Yesterday I went to Mall of the Emirates, which in case you don’t know, is a Mall in Dubai with an Alp in it. I’m a funny one with “Malls”, or “Shopping Centres” as they should be called. No matter where I am in the world, no matter what is on offer or available, the only shops I will ever go in to are ones that sell DVD’s.
Thankfully Mall of the Alpines has a Virgin Megastore, which for a franchise that went bankrupt a few years ago seems to be doing rather well in the economic afterlife. So I went in and started snaking around all the different DVD genres. I pick one up, scoff at the price/actor calibre ratio (honestly, who wants to see anything with Vin Diesel in it for AED 85?) put it down and buy something that I already have in my collection at home in London.
Once home the DVD goes into the soon to be archaic DVD player (I swear to the heavens I will not buy a pointless Blu-Ray player until they too are nearly obsolete) and I press play. I sit there in awe of the directional prowess, the magnificence of the actors, the twisting story and so on until I soon realise that I am becoming confused. Confused why? Because something, some crucial scene that is the fulcrum point of the entire film has been cut out.
Now I understand that the UAE has a strict moral code and that everyone always follows it to the letter without question. No really, there are no reported cases of anyone ever doing anything untoward ever. It just doesn’t happen… But really, there are many aspects of cutting scenes out of DVD’s that I simply don’t understand.
Ok, full on pornography isn’t readily available behind the counter over here, nor is it allowed, but it is true that some films do contain scenes of an intimate nature. I understand that the UAE would rather it wasn’t displayed and fair enough. But how on Earth do so many films make it on to OSN (the UAE’s satellite network)? Honestly, I have been flicking through the channels before and stumbled across some films that I think would even be banned in the USA or the Netherlands. It just doesn’t make any sense. Who’s in charge?
Furthermore, most of the scenes that get cut from DVD’s aren’t of an intimate nature at all. I have V for Vendetta sitting here, which according to the box and Wikipedia has a run time of 132 minutes, my copy has only 98 minutes of footage. No wonder I was confused, I missed a quarter of the film, but what was it that I missed exactly? Stephen Fry appears nude in Sherlock Holmes: A Game of Shadows, but thanks to some crafty camerawork he really is only topless. Ok, it’s not that I am dying to see a de-robed Stephen Fry, but what he has to say in the missing scene is fairly important to the film’s plot.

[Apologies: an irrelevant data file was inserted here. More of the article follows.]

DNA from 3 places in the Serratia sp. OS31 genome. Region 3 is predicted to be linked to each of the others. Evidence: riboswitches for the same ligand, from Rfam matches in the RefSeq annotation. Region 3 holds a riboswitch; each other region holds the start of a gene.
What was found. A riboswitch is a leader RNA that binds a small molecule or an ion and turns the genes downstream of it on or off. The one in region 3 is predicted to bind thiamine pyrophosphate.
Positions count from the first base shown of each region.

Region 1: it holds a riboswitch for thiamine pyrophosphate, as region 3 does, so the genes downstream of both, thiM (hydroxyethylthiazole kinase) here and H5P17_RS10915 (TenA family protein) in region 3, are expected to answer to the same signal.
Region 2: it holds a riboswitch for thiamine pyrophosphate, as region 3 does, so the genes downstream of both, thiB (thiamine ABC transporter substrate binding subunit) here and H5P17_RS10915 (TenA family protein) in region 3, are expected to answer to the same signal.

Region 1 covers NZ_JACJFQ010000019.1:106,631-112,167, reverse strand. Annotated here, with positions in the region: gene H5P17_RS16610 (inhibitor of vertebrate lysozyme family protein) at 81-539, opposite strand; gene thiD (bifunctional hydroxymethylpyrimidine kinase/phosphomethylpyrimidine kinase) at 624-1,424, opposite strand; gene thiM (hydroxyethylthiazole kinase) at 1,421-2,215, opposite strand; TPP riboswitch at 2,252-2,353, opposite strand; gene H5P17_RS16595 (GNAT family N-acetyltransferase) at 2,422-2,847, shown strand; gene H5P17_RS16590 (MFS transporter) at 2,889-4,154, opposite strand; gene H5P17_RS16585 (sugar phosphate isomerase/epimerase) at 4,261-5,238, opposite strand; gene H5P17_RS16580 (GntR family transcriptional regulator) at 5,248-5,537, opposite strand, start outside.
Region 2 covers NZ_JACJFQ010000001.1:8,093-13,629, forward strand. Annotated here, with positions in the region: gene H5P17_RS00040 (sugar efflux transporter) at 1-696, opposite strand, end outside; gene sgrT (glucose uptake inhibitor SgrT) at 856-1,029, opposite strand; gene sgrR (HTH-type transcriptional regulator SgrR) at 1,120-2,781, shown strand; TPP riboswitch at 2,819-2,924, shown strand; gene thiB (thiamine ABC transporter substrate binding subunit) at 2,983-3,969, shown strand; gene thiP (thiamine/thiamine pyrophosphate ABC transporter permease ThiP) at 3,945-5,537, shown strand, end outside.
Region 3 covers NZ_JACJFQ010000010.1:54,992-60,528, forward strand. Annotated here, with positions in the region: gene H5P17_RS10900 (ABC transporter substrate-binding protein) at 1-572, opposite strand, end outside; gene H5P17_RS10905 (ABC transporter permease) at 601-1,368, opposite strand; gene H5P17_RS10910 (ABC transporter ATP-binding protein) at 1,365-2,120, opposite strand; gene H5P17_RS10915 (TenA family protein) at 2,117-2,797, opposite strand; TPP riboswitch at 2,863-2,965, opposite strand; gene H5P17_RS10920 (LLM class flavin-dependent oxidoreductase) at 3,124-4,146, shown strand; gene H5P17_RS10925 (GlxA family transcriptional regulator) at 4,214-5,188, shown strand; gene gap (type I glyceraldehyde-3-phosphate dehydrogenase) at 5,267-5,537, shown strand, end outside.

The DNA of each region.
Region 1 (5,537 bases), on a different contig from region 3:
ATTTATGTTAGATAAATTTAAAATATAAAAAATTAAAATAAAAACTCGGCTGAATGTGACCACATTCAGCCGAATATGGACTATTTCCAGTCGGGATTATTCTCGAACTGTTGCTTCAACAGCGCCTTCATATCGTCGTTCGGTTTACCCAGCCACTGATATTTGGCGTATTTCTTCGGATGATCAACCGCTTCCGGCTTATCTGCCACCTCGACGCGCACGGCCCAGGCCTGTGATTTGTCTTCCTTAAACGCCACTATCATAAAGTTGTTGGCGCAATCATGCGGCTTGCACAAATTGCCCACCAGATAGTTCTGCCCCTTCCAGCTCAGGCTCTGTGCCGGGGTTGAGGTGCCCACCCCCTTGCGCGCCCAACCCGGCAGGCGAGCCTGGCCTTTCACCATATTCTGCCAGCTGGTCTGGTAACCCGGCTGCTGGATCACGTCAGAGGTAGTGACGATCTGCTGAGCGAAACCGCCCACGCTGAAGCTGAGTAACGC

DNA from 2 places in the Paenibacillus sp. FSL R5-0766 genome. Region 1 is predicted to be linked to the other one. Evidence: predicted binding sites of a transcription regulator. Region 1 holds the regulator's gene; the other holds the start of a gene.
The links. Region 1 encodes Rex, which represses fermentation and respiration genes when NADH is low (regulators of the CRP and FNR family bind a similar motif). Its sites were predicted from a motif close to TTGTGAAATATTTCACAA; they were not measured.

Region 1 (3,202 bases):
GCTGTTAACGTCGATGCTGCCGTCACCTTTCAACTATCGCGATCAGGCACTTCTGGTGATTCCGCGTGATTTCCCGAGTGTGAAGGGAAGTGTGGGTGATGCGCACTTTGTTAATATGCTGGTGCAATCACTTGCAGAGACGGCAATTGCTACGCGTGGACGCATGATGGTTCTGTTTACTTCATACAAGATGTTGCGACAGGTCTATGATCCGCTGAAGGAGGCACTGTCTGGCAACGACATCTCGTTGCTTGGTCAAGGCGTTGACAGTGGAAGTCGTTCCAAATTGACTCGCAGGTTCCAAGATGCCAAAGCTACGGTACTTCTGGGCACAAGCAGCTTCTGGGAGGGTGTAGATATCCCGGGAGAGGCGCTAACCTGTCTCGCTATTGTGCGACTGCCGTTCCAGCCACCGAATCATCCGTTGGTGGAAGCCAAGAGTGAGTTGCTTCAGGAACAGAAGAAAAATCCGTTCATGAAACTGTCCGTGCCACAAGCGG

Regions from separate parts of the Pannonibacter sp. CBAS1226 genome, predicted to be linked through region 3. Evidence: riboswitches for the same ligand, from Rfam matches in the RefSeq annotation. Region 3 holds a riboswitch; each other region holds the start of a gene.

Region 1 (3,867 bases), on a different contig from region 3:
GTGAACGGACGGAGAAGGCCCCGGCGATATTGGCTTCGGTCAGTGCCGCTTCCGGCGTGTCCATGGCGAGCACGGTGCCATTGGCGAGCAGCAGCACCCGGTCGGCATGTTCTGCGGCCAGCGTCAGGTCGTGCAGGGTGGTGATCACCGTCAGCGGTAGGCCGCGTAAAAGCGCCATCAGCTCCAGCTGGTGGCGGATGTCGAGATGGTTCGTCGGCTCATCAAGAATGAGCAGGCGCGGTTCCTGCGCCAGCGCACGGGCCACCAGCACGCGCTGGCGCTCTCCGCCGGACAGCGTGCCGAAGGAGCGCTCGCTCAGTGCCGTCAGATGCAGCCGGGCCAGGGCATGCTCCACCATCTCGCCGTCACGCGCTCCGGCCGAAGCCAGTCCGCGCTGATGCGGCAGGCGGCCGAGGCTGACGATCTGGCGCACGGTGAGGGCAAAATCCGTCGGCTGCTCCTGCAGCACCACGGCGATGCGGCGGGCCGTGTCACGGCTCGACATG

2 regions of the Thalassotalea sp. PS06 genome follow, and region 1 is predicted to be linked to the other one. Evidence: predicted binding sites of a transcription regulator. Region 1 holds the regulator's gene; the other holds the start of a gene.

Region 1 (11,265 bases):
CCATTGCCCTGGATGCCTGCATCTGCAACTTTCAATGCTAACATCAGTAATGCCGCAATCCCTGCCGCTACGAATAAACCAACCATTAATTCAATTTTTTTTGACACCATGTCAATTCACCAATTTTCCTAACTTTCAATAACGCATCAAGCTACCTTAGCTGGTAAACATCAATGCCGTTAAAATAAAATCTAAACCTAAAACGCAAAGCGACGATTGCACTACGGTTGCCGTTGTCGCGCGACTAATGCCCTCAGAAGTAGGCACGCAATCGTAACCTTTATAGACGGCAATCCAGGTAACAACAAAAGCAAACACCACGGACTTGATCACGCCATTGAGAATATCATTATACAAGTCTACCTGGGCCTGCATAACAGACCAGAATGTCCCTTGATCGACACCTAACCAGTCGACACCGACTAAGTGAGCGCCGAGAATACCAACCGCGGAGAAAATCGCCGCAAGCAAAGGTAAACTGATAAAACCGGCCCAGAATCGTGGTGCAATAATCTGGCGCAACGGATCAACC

I own lots of DVD’s, over 300, and most of them have been brought over from the UK. All of them are also available here so it’s not like I’m smuggling contraband, it’s because I’m fed up of only getting half my monies worth. Family Guy is funny. You can moan about it if you don’t like it, but it is light, low-brow relief. It provides a cheap laugh that can be very much needed over here sometimes. For a while it was banned, I can’t think why… But now it’s back on the shelf, fully uncut, yet we can’t watch Stephen Fry josh with his usual aplomb. If you watch Family Guy then you will understand my point.
So what may be done? If the Ministry of DVD Mutilation is going to continue to cut out scenes that are of importance to the film and thereby put people off buying them in the first place therefore damaging the local economy, then may I make a suggestion? Forget about the nudity, really, we all shower and we all know what’s down there, but let’s ban certain actors instead: Vin Diesel, Val Kilmer, The Rock and of course, the worst actor of the lot of them; Kim Kardashian.
Cutting her out of our lives and replacing her and her stupidity with Stephen Fry and his nipples will only improve our quality of life and get our moral compass’s back on track. Food for thought…